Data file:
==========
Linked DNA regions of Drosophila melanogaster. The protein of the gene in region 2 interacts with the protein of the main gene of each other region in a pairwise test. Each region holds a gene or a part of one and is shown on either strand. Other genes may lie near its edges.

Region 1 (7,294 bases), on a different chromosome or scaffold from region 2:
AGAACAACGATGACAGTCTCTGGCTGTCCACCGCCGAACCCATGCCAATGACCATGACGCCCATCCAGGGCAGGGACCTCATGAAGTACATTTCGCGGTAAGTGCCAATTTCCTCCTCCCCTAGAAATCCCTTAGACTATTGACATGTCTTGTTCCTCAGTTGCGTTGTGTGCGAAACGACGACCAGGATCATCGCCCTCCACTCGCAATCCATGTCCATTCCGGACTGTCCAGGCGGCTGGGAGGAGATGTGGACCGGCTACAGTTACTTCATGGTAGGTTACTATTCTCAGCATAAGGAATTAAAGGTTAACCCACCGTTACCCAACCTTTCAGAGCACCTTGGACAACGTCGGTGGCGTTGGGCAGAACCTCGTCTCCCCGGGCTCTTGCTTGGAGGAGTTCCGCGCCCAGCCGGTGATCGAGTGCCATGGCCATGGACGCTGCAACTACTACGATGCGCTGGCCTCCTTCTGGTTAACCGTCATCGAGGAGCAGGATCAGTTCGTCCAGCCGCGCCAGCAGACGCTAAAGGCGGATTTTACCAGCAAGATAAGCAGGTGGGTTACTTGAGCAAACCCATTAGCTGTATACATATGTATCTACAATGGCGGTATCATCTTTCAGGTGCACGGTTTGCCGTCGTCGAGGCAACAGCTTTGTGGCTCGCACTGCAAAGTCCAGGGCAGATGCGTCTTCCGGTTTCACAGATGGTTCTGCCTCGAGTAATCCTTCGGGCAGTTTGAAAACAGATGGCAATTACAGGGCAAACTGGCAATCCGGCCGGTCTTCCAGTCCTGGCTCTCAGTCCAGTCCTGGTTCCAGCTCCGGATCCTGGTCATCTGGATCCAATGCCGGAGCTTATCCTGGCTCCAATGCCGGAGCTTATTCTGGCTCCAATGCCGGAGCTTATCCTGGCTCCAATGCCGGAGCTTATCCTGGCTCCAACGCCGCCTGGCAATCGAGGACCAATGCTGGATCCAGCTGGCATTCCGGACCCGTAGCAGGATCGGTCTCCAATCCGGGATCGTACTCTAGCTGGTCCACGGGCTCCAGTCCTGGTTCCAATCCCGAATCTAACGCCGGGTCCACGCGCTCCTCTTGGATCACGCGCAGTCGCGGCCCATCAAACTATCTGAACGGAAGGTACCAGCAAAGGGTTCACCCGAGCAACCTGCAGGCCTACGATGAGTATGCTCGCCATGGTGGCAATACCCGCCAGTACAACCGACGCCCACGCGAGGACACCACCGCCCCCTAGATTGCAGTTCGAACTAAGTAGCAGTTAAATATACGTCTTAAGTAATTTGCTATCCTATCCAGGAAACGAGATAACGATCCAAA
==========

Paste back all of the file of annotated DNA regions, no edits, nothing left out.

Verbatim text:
Linked DNA regions of Drosophila melanogaster. The protein of the gene in region 2 interacts with the protein of the main gene of each other region in a pairwise test. Each region holds a gene or a part of one and is shown on either strand. Other genes may lie near its edges.

Region 1 (7,294 bases), on a different chromosome or scaffold from region 2:
AGAACAACGATGACAGTCTCTGGCTGTCCACCGCCGAACCCATGCCAATGACCATGACGCCCATCCAGGGCAGGGACCTCATGAAGTACATTTCGCGGTAAGTGCCAATTTCCTCCTCCCCTAGAAATCCCTTAGACTATTGACATGTCTTGTTCCTCAGTTGCGTTGTGTGCGAAACGACGACCAGGATCATCGCCCTCCACTCGCAATCCATGTCCATTCCGGACTGTCCAGGCGGCTGGGAGGAGATGTGGACCGGCTACAGTTACTTCATGGTAGGTTACTATTCTCAGCATAAGGAATTAAAGGTTAACCCACCGTTACCCAACCTTTCAGAGCACCTTGGACAACGTCGGTGGCGTTGGGCAGAACCTCGTCTCCCCGGGCTCTTGCTTGGAGGAGTTCCGCGCCCAGCCGGTGATCGAGTGCCATGGCCATGGACGCTGCAACTACTACGATGCGCTGGCCTCCTTCTGGTTAACCGTCATCGAGGAGCAGGATCAGTTCGTCCAGCCGCGCCAGCAGACGCTAAAGGCGGATTTTACCAGCAAGATAAGCAGGTGGGTTACTTGAGCAAACCCATTAGCTGTATACATATGTATCTACAATGGCGGTATCATCTTTCAGGTGCACGGTTTGCCGTCGTCGAGGCAACAGCTTTGTGGCTCGCACTGCAAAGTCCAGGGCAGATGCGTCTTCCGGTTTCACAGATGGTTCTGCCTCGAGTAATCCTTCGGGCAGTTTGAAAACAGATGGCAATTACAGGGCAAACTGGCAATCCGGCCGGTCTTCCAGTCCTGGCTCTCAGTCCAGTCCTGGTTCCAGCTCCGGATCCTGGTCATCTGGATCCAATGCCGGAGCTTATCCTGGCTCCAATGCCGGAGCTTATTCTGGCTCCAATGCCGGAGCTTATCCTGGCTCCAATGCCGGAGCTTATCCTGGCTCCAACGCCGCCTGGCAATCGAGGACCAATGCTGGATCCAGCTGGCATTCCGGACCCGTAGCAGGATCGGTCTCCAATCCGGGATCGTACTCTAGCTGGTCCACGGGCTCCAGTCCTGGTTCCAATCCCGAATCTAACGCCGGGTCCACGCGCTCCTCTTGGATCACGCGCAGTCGCGGCCCATCAAACTATCTGAACGGAAGGTACCAGCAAAGGGTTCACCCGAGCAACCTGCAGGCCTACGATGAGTATGCTCGCCATGGTGGCAATACCCGCCAGTACAACCGACGCCCACGCGAGGACACCACCGCCCCCTAGATTGCAGTTCGAACTAAGTAGCAGTTAAATATACGTCTTAAGTAATTTGCTATCCTATCCAGGAAACGAGATAACGATCCAAA